The Modern Gold Rush
In the late 1840s and early 1850s you would be hard pressed to find anyone that didn’t have a friend or family member that had packed up and moved west to California in search of gold. And though California is still a golden hot-spot in the United States, it is no longer the chief state to find the valuable ore. Actually, it now ranks about sixth.
Washington, Colorado, and Utah have surpassed California on the list of states that professional miners and casual hobbyists alike flock to looking for gold. But there are two states that are widely considered favorites among gold enthusiasts.
Gold In The Alaskan Wilds
Alaska has acre-upon-acre of beautiful, unspoiled wilderness and scenery that can take your breath away. It is prime real-estate for vacationers and campers looking to enjoy the peace and wonder of nature, and you will likely find a nice haul of gold nuggets and flakes if you go out looking in the right places.
The Klondike Tributary and Moore Creek are two of the most popular places to prospect for gold in the Yukon. For many years, people have enjoyed the cool, pristine waters that flow through these regions, and been rewarded with many an ounce of gold.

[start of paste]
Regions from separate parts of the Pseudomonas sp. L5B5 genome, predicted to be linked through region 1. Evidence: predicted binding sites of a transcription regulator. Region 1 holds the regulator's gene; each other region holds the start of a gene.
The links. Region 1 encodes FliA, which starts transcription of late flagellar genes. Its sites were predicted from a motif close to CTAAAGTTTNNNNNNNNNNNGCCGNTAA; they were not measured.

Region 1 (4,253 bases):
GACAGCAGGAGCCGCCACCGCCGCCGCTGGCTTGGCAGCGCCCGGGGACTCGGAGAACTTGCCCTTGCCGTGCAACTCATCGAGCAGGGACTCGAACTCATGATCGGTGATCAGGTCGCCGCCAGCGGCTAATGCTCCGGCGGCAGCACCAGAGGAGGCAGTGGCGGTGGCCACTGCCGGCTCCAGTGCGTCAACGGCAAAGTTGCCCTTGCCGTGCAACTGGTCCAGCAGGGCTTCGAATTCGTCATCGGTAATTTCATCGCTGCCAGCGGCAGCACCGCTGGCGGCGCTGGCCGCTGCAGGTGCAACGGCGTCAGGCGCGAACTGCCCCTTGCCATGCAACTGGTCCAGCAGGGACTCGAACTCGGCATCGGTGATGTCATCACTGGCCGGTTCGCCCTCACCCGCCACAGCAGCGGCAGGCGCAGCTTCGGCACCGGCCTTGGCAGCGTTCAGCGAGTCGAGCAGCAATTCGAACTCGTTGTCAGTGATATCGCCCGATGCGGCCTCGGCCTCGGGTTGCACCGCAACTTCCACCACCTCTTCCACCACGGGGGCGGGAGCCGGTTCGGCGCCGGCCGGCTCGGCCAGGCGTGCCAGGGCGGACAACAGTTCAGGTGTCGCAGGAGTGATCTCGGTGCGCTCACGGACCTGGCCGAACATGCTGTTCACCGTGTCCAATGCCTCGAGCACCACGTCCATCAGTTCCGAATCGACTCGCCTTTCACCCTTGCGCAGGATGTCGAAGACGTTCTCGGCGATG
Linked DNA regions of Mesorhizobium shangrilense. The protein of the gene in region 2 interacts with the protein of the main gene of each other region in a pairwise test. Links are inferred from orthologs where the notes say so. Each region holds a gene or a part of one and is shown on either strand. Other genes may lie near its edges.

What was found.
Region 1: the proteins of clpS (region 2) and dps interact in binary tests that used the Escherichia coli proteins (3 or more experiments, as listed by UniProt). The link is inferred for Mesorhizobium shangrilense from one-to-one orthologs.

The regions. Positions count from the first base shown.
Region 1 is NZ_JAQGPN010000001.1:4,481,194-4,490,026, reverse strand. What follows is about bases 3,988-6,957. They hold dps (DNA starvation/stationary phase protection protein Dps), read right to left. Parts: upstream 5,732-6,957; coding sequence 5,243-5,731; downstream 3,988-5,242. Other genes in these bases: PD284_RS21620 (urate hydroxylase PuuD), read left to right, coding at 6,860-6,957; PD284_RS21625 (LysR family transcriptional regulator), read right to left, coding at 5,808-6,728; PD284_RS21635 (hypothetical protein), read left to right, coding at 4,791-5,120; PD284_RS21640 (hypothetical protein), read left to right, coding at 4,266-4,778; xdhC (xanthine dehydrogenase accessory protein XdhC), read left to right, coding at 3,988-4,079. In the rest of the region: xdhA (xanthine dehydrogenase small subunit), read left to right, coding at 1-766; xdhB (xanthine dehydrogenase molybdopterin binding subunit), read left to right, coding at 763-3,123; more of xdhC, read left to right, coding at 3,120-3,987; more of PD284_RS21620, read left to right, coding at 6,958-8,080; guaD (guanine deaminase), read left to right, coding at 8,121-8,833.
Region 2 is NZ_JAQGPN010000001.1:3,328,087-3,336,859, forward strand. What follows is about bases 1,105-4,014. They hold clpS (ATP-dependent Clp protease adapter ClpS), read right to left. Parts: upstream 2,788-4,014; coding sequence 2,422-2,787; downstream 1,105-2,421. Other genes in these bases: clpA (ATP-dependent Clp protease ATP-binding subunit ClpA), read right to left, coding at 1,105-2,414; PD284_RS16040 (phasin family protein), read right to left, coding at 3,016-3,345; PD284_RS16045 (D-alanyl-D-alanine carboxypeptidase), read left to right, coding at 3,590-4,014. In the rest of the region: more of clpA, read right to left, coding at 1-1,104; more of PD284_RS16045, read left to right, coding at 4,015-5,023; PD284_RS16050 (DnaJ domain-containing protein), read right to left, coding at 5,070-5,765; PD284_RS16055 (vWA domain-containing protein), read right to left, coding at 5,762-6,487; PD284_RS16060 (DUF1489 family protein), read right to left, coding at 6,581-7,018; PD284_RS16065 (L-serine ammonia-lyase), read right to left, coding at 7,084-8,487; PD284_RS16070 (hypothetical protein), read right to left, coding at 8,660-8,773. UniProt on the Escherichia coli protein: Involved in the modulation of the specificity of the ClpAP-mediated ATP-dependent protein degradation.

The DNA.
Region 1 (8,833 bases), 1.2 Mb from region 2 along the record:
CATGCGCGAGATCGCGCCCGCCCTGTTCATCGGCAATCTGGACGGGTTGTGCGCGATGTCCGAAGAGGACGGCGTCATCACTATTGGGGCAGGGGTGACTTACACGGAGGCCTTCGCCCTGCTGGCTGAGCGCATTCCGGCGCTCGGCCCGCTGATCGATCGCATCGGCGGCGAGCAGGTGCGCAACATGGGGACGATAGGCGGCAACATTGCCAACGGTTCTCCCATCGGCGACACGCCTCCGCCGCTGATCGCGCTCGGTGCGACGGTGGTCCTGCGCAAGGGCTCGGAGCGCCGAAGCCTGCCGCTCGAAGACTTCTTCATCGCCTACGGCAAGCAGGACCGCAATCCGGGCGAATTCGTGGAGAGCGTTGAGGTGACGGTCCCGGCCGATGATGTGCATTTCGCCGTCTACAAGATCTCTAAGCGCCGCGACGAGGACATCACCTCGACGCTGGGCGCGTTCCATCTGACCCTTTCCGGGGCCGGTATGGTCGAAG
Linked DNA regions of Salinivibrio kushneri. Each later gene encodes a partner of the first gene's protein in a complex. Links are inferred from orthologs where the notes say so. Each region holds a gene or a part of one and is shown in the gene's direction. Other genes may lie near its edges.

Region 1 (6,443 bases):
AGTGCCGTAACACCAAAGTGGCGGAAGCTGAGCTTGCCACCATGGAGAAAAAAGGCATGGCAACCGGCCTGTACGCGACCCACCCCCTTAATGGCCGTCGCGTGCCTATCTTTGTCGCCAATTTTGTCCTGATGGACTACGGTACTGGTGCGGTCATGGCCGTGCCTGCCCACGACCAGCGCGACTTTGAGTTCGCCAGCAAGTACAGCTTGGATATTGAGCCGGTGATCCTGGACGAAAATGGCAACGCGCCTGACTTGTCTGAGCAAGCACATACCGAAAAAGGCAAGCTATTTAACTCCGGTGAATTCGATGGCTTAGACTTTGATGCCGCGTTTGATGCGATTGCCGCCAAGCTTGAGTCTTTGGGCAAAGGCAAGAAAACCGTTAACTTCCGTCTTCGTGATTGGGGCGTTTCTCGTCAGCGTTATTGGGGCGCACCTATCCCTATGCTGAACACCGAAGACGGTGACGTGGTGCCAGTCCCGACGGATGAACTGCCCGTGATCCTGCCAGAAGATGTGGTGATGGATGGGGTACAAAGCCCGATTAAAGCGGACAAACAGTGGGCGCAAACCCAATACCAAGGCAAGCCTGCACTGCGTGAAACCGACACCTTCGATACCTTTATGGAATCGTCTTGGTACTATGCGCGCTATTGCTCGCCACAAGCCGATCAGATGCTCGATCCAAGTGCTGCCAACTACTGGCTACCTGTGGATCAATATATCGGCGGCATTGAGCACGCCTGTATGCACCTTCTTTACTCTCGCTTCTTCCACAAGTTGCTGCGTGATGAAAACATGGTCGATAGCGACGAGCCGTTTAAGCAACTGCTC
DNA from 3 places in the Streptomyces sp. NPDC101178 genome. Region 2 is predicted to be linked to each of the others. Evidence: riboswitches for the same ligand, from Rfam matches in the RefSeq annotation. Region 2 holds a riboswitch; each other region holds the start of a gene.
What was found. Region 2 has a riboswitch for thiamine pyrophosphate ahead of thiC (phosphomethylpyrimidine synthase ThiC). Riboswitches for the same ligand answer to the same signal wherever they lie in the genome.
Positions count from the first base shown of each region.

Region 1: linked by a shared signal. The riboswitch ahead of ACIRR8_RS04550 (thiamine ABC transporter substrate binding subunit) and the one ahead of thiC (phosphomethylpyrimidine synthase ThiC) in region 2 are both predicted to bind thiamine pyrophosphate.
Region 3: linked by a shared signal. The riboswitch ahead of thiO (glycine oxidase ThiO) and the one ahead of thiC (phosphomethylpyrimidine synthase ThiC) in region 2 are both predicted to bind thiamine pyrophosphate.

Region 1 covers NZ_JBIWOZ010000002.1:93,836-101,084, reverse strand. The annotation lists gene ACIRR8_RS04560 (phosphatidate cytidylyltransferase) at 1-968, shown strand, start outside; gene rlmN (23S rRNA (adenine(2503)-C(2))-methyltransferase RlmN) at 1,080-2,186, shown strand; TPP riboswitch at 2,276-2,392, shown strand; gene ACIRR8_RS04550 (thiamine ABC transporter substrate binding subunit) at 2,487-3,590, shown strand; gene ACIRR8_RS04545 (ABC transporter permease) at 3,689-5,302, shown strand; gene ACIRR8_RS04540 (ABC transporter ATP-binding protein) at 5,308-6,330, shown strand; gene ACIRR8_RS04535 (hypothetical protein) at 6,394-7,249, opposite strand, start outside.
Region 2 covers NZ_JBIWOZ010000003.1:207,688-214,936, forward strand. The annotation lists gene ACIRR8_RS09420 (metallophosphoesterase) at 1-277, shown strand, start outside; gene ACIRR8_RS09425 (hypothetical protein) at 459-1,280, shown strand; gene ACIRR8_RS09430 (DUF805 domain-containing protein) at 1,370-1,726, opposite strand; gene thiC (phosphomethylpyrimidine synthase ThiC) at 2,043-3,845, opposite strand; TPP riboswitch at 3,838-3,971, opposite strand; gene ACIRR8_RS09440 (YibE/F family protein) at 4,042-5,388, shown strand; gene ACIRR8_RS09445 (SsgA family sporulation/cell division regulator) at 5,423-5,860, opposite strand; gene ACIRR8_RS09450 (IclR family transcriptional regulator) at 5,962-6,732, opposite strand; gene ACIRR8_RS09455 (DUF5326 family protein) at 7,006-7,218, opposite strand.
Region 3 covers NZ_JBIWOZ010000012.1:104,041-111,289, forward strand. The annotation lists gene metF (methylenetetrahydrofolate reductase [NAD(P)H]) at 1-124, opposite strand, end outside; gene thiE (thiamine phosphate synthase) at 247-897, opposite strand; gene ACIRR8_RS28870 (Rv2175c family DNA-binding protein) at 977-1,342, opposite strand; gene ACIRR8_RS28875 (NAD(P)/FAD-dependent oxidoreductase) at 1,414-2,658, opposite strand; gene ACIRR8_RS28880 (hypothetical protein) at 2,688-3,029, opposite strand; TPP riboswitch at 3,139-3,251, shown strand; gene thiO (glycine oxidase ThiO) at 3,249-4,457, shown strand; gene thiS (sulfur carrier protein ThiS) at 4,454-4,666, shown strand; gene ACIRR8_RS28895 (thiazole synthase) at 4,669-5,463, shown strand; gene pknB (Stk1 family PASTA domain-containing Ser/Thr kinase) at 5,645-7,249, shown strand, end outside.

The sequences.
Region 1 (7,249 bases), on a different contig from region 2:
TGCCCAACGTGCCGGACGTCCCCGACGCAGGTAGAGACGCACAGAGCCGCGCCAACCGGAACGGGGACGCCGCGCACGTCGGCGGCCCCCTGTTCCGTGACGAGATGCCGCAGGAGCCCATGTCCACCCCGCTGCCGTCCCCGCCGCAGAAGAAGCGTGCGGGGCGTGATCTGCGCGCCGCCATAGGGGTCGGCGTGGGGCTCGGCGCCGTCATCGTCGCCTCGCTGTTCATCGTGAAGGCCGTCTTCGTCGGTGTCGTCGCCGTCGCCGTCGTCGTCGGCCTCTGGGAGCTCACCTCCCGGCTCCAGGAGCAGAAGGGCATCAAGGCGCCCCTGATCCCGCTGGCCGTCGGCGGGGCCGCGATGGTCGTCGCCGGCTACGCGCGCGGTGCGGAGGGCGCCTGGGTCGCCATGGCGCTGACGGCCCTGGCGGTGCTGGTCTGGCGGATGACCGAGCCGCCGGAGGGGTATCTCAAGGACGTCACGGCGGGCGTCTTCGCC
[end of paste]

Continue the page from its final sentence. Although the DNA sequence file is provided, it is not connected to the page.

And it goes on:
But by far the favorite and most lucrative source of gold in Alaska is the famous Nome, Alaska Gold District. It can get very cold in the winter for Nome, but has a few months of beautiful, mild weather in the summer when the city and surrounding area sees a massive influx of people looking for gold in the self-proclaimed world’s largest gold pan.
The Golden Deserts Of Nevada
Gold is found very commonly in many sights in northern Nevada and can be easily found with little more than a metal detector and a shovel. If you ask any native northern Nevadan where you can find gold, they’ll probably tell you where they’ve found it themselves, and you’ll probably never find yourself more than ten miles from the nearest hot-spot.
But what might possibly be the richest and most popular deposit of placer gold in the country is the area west of the Rye Patch Reservoir near the Majuba Mountains. It isn’t uncommon to dig up softball-sized pieces of raw gold ore in this area with nothing but a shovel, a metal detector, and a little bit of sunscreen.
Be Careful Of Claim Jumping
People don’t like claim-jumpers, and in fact a simple argument over who-has-what-rights can quickly deteriorate into legal action, or even violence. Before you start looking for gold in any of these places, you might think about joining a local gold club or a national gold association with available resources to help you stake your own claim without overstepping the bounds of someone else’s claim.